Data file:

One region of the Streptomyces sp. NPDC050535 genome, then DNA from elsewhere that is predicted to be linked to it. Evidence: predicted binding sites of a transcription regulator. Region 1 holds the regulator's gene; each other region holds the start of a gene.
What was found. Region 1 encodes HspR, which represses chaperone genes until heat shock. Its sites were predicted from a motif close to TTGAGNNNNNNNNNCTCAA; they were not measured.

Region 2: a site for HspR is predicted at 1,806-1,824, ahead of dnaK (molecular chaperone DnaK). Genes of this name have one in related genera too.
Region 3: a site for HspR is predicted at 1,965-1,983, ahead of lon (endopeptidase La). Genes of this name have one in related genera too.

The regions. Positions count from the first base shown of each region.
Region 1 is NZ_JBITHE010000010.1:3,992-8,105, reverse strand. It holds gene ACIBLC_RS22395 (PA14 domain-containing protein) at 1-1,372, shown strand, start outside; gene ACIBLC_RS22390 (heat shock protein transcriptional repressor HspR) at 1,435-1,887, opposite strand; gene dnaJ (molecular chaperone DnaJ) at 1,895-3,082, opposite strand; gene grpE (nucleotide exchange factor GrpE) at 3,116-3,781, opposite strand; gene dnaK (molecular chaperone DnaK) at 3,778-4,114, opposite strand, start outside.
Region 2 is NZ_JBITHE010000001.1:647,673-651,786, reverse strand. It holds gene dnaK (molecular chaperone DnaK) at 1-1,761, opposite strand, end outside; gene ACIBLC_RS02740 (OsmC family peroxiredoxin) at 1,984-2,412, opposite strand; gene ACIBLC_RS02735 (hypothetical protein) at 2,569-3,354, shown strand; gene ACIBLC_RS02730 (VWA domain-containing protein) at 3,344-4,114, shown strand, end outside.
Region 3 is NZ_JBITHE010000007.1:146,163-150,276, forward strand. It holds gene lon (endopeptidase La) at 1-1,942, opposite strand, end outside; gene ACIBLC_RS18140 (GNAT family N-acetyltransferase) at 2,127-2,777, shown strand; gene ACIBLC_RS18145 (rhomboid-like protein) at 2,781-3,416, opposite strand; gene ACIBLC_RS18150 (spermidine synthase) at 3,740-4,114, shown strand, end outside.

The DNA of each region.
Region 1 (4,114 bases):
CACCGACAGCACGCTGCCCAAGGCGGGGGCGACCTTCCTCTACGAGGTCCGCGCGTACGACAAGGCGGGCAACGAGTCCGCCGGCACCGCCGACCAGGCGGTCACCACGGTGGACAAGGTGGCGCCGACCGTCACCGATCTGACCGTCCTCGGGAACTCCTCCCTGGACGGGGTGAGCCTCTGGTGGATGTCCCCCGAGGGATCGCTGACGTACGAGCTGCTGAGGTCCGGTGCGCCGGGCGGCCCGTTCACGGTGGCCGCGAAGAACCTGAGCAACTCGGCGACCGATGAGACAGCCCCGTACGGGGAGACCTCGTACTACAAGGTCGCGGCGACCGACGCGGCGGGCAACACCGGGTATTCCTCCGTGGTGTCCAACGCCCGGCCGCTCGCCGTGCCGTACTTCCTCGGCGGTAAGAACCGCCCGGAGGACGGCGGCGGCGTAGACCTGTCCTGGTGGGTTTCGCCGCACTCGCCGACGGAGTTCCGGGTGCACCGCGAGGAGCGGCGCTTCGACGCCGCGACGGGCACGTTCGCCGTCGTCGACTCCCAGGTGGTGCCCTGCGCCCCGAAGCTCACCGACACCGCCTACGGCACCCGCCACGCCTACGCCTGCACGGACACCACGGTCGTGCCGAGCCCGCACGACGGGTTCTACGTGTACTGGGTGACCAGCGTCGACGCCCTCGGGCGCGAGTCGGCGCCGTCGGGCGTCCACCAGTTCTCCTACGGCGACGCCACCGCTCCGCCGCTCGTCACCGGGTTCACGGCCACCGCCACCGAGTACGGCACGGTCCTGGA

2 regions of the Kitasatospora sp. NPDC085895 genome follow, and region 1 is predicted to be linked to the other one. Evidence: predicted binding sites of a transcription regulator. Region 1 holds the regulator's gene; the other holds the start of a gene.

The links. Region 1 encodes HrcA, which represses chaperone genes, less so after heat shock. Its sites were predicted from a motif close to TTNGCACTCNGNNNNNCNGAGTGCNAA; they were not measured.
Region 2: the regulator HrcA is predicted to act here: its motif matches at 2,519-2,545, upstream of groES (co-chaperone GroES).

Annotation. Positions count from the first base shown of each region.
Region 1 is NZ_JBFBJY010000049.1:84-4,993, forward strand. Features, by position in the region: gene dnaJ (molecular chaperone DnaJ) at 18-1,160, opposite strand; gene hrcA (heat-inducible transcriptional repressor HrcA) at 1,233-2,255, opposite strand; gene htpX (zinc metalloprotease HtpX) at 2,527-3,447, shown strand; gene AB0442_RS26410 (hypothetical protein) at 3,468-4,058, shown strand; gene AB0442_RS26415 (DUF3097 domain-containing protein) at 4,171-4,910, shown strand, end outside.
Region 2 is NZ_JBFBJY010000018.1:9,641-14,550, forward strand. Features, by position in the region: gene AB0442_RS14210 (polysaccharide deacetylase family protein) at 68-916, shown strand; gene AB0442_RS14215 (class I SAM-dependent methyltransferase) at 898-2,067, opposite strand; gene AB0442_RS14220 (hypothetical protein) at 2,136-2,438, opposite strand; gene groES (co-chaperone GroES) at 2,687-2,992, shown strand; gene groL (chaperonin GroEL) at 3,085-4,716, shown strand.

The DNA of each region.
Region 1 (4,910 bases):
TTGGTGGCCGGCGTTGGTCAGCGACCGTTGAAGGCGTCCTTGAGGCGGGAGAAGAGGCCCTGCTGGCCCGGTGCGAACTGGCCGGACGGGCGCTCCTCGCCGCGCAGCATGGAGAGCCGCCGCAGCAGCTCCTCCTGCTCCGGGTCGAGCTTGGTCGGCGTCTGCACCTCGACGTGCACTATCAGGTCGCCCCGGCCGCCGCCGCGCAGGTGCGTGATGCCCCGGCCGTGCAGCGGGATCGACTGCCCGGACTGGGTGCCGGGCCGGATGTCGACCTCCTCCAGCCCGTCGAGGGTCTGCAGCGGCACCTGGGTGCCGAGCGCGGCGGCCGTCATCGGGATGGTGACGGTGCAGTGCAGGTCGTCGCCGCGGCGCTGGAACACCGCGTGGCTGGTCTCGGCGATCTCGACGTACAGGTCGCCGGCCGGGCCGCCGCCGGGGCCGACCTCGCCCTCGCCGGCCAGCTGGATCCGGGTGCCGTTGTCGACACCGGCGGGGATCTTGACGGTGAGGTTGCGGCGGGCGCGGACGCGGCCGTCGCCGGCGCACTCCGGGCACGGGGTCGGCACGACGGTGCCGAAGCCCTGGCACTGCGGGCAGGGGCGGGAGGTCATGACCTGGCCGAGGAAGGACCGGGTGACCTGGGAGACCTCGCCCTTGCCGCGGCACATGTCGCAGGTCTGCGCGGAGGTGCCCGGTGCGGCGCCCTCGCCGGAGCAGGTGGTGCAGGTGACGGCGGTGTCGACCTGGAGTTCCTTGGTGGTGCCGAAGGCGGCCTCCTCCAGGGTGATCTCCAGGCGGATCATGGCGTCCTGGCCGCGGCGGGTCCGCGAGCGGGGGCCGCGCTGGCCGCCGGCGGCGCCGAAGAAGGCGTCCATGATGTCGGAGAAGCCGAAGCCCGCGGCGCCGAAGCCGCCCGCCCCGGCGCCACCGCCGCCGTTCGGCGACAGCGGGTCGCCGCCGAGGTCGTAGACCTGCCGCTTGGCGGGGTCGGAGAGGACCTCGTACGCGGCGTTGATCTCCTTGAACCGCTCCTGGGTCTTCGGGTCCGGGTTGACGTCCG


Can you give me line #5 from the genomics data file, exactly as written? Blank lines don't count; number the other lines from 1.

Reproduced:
The regions. Positions count from the first base shown of each region.